4) Exploitation of People and Environment


Bloggers are also referred as influencers in the marketing industry because they have become one of the sources that this generation often look toward to help themselves make consumption decisions. That could be dangerous because if bloggers are promoting fast fashion brands, their endorsements may indirectly lead to an increased demand for clothes produced by people living under unfair labor conditions. Not only do the costs of the workers’ labor become cheaper, more greenhouse gases are emitted due to rise in demands in the textiles industry.

I recently watched a documentary called Sweatshop, which sent three bloggers to try and live the life of a Cambodian sweatshop worker, and would highly recommend everyone to watch it.  Another documentary that I’d highly recommend watching is The True Cost, a documentary that also explores this issue but takes place mainly in Bangladesh (Have you heard of the Bangladesh factory collapse in 2013?).

I hope to write a post that will further explore this issue and the sustainable fashion industry in the future.

5) Perpetuation of Female Stereotypes


Because the earnings of professional female fashion bloggers depend on how well received their works are by the public, they must often conform to society’s set of beauty standards (for example, creating looks that make their faces seem smaller and legs seem longer). Such beauty standards can easily lead to women feeling unhealthy emotional pressures to conform to social expectations. Female readers may be unaware of the fact that these images produced by the bloggers are likely to be fabricated.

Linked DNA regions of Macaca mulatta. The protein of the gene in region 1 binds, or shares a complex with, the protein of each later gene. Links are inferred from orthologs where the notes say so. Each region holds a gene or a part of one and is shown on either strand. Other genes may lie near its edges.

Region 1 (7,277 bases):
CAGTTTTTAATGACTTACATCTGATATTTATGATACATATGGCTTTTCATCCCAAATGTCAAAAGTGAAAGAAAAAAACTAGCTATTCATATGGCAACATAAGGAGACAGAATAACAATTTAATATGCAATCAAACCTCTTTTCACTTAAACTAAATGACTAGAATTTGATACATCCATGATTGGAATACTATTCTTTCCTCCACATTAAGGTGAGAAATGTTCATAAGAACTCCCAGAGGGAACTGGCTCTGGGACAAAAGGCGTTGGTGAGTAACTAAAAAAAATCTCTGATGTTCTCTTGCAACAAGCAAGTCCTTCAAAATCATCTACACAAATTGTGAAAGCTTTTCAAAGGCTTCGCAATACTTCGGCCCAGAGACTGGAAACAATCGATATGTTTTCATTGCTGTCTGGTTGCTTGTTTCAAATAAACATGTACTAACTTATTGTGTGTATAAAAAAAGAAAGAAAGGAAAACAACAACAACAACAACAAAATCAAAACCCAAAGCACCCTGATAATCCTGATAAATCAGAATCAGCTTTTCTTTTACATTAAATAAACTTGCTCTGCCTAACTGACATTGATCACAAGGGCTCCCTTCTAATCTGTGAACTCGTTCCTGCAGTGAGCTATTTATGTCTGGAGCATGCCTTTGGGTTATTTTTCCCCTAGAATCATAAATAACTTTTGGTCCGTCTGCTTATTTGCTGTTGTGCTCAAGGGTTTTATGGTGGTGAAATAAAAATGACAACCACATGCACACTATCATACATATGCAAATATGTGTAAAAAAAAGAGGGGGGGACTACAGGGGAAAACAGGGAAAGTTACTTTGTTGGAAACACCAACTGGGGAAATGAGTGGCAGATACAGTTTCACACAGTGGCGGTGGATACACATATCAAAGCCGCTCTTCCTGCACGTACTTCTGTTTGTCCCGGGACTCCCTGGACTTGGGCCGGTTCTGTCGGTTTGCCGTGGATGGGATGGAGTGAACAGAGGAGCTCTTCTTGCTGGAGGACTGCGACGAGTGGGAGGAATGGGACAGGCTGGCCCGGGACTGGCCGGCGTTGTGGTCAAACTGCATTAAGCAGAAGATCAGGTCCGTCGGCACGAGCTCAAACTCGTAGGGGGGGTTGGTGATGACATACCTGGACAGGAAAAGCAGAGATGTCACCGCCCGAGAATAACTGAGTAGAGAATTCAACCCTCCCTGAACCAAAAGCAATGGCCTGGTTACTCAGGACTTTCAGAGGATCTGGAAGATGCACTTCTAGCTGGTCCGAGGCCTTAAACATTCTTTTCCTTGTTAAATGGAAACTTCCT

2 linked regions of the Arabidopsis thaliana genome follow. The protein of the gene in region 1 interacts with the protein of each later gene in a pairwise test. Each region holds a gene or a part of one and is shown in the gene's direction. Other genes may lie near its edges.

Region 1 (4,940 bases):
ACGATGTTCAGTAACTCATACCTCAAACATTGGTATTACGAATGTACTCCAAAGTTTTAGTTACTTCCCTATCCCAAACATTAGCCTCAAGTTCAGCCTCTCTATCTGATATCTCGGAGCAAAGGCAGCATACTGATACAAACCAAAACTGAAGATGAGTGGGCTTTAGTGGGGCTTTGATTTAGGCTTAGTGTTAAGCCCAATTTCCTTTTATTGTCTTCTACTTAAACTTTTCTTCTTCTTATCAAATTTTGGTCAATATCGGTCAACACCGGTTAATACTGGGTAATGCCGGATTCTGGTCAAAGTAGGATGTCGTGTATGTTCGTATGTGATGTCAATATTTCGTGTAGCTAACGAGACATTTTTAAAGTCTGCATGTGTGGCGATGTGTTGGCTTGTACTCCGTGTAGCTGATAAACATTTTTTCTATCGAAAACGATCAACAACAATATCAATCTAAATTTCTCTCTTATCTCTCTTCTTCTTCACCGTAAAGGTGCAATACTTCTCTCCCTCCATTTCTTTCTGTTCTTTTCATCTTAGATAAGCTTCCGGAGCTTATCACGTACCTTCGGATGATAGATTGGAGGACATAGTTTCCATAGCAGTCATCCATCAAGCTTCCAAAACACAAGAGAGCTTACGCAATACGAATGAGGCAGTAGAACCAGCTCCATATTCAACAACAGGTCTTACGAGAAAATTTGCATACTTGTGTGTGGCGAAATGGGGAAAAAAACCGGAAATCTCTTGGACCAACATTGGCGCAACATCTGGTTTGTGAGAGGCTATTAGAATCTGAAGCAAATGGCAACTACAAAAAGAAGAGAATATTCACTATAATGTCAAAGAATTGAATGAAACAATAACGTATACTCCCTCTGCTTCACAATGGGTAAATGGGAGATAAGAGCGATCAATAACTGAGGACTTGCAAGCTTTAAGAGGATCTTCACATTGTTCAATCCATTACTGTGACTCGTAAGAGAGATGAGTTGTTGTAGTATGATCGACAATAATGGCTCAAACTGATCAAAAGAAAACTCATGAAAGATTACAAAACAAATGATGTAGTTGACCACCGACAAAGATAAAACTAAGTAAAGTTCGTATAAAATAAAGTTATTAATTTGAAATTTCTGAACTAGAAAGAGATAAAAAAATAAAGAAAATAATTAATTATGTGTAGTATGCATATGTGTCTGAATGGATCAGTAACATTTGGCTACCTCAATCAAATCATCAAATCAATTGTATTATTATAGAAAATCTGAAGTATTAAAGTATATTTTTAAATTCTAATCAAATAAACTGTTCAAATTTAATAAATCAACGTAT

Another issue to keep in mind is that oftentimes, the audience is left in the dark when it comes to how much brain power it takes for these female bloggers to succeed. What they don’t know is that blogging requires a variety of analytical and technical skills – from trendspotting to planning to photo editing and more. They only know that these bloggers “look pretty” and are well liked at doing what they do. Unfortunately, the glamorized portrayals of themselves help perpetuate the idea of beauty as a woman’s duty and does not create a space for women to show how well-rounded and capable they really are. The beauty found in their looks, in other words, is often a hyperfocused subject of matter when we talk about fashion bloggers.